InTheLoop | 06.01.2015
Meraculous Deciphers Book of Life with Supercomputers
Genomes are like the biological owner’s manual for all living things. Cells read DNA instantaneously, getting instructions necessary for an organism to grow, function and reproduce. But for humans, deciphering this “book of life” is significantly more difficult.
By applying some novel algorithms, computational techniques and the innovative programming language Unified Parallel C (UPC) to the cutting-edge de novo genome assembly tool Meraculous, a team of scientists from the Berkeley Lab's Computational Research Division (CRD), Joint Genome Institute (JGI) and UC Berkeley, simplified and sped up genome assembly. Their work reduces a months-long process to minutes. This advance was primarily achieved by “parallelizing” the code to harness the processing power of supercomputers, such as the National Energy Research Scientific Computing Center’s (NERSC’s) Edison system. »Read more.
Register Now: Free Stanford Short Courses Held Prior to SIAM Geosciences 2015
On Sunday June 28, the Institute for Computational & Mathematical Engineering at Stanford University will offer a series of short courses in a range of interesting topics, including data science, optimization, software engineering and geosciences applications. The short courses—which precede the SIAM Geosciences 2015 meeting hosted by Stanford—are free and open to everyone, including researchers at national labs and summer interns. It is not necessary to register for the SIAM Geosciences conference to attend the Sunday short courses. »See the list of offerings and register now.
Funding Available to Attend Grace Hopper Conference
The Grace Hopper Celebration of Women in Computing conference will be held in Houston, TX on October 14-16, 2015.
This conference is designed to bring the research and career interests of women in computing to the forefront. Presenters are leaders in their respective fields, representing industrial, academic, and government communities. Leading researchers present their current work, while special sessions focus on the role of women in today’s technology fields, including computer science, information technology, research, and engineering.
The Berkeley Lab Computing Sciences Diversity Working Group is able to pay the expenses for few lab staff to attend. All classes of employees and affiliates within the Computing Sciences area (ESnet, CRD, NERSC or CS) are eligible to apply (including guests and summer students). Funding is available to cover some or all travel expenses (including food and lodging); some registrations may also be covered, depending on available funds and number of applications. Your division will continue to be responsible for paying your salary during the conference. If you would like to be considered, please contact Elizabeth Bautista with the following information:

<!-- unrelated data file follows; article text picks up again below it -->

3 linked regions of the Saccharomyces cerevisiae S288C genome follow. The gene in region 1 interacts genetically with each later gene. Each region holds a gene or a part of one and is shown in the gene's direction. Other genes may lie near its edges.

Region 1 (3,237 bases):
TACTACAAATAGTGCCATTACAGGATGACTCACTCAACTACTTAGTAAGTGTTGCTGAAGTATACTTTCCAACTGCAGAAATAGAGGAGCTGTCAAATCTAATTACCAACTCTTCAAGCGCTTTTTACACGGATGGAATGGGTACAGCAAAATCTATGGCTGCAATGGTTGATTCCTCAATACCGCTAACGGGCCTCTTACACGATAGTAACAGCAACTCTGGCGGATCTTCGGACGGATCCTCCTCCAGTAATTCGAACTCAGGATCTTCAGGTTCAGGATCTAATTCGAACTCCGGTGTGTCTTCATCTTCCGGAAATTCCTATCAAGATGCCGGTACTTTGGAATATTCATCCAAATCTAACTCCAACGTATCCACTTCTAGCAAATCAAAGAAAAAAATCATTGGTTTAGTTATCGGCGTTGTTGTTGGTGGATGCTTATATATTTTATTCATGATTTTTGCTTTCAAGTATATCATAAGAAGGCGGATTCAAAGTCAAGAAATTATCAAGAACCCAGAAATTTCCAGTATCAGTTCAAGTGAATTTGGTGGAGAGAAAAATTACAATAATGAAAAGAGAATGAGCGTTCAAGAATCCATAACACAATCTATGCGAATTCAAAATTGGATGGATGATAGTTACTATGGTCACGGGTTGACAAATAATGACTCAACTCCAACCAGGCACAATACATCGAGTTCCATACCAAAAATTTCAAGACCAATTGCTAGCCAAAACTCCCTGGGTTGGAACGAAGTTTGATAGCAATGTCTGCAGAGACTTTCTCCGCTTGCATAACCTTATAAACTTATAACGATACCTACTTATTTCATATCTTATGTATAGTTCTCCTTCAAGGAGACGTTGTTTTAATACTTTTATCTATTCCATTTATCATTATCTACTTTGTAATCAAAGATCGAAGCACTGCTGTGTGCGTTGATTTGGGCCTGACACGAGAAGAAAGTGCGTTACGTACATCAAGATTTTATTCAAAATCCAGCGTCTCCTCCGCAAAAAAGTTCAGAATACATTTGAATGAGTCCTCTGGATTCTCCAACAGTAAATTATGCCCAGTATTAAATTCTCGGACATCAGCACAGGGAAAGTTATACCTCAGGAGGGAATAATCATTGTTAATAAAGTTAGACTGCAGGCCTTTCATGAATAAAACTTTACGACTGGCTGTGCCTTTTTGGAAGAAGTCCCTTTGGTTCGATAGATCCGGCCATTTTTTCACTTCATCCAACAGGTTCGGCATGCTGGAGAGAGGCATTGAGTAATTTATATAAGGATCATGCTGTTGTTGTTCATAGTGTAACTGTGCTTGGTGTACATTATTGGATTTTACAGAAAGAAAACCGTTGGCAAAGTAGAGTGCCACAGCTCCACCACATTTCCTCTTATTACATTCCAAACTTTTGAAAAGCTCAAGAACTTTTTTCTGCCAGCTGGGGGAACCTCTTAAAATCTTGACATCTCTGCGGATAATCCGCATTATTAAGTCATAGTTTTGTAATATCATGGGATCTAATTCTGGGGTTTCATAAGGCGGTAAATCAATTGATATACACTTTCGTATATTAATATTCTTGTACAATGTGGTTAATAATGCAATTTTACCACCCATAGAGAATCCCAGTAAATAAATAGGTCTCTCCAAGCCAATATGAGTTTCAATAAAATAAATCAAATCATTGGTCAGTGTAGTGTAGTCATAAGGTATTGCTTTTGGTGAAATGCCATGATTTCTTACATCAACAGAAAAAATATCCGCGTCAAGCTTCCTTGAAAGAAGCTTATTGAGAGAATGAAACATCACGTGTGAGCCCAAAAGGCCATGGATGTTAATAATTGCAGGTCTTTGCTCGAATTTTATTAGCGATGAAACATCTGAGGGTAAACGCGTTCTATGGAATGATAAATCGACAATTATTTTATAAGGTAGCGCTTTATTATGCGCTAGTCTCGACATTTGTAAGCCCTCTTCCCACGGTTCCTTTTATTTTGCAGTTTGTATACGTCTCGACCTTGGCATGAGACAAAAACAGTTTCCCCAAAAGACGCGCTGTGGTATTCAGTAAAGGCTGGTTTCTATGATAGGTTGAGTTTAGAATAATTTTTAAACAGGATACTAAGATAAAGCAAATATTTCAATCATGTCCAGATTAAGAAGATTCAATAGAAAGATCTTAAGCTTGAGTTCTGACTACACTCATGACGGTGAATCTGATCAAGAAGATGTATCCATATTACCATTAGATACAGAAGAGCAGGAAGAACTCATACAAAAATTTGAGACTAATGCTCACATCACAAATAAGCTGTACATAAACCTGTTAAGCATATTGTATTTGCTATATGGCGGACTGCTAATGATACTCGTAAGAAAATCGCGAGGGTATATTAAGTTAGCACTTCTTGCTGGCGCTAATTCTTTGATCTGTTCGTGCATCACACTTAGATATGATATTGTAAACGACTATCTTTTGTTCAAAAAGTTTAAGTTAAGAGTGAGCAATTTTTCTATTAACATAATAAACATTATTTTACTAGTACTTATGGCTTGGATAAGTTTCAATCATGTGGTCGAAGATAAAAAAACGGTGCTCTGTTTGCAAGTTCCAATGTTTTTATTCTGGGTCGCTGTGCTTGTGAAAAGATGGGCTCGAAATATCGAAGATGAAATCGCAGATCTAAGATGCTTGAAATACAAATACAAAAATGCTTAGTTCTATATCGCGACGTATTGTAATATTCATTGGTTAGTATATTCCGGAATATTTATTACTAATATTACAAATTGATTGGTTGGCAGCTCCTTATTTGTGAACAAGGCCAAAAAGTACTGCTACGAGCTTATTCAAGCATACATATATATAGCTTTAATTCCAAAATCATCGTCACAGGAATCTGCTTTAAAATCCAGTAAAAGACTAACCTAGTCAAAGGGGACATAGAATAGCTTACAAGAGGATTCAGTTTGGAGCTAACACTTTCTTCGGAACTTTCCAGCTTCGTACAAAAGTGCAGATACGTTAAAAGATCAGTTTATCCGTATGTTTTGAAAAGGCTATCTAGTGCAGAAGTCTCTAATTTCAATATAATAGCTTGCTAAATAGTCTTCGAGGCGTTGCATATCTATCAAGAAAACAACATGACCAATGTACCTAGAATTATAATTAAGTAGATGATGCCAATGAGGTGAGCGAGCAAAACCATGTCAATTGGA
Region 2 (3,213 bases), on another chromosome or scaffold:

- Your name,
- Your supervisor's name, and
- A one paragraph summary of why you would like to attend the conference.
The deadline for submitting applications is 5:00 p.m., Friday, June 12. You must be able to register within a few days of being approved for funding.
ESnet, SDN to Play Roles as LHC Fires up Again in June
"When the Large Hadron Collider (LHC) starts back up in June, the data collected and distributed worldwide for research will surpass the 200 petabytes exchanged among LHC sites the last time the collider was operational. Network challenges at this scale are different from what enterprises typically confront...," writes John Dix in a May 26 Network World article. In the piece, Dix interviews two people involved in architecting the world-wide collaboration of networks and computing centers charged with moving, storing, serving and crunching petabytes of data from the world's largest atom smasher. The interview highlights ESnet's role in carrying large data flows from the LHC and contributing reserved bandwidth via OSCARS. They also discuss the part that will be played by software defined networking (SDN) using open-source Openflow software, which ESnet has also been engaged in researching. »Read more.
Steering Clear of ‘Sneakernet’ at Big-Data Scale
In a May 27 article about the continuing prevalence of "sneakernet," GCN (Government Computing News) cited ESnet as an example of the really big data that's being carried on networks and more to come in future years. "ESnet helps to directly connect a long list of national laboratories, institutions and research facilities. It currently carries about 20-petabytes of data a month, and is expected to grow to 100 petabytes by 2016," wrote article author Amanda Ziadeh. »Read more.
This Week's CS Seminars
Adaptive Parallelism Mapping in Dynamic Environments using Machine Learning
Monday, June 1, 10:00am-11:00am, 50B-4205
Murali Emani, University of Edinburgh, UK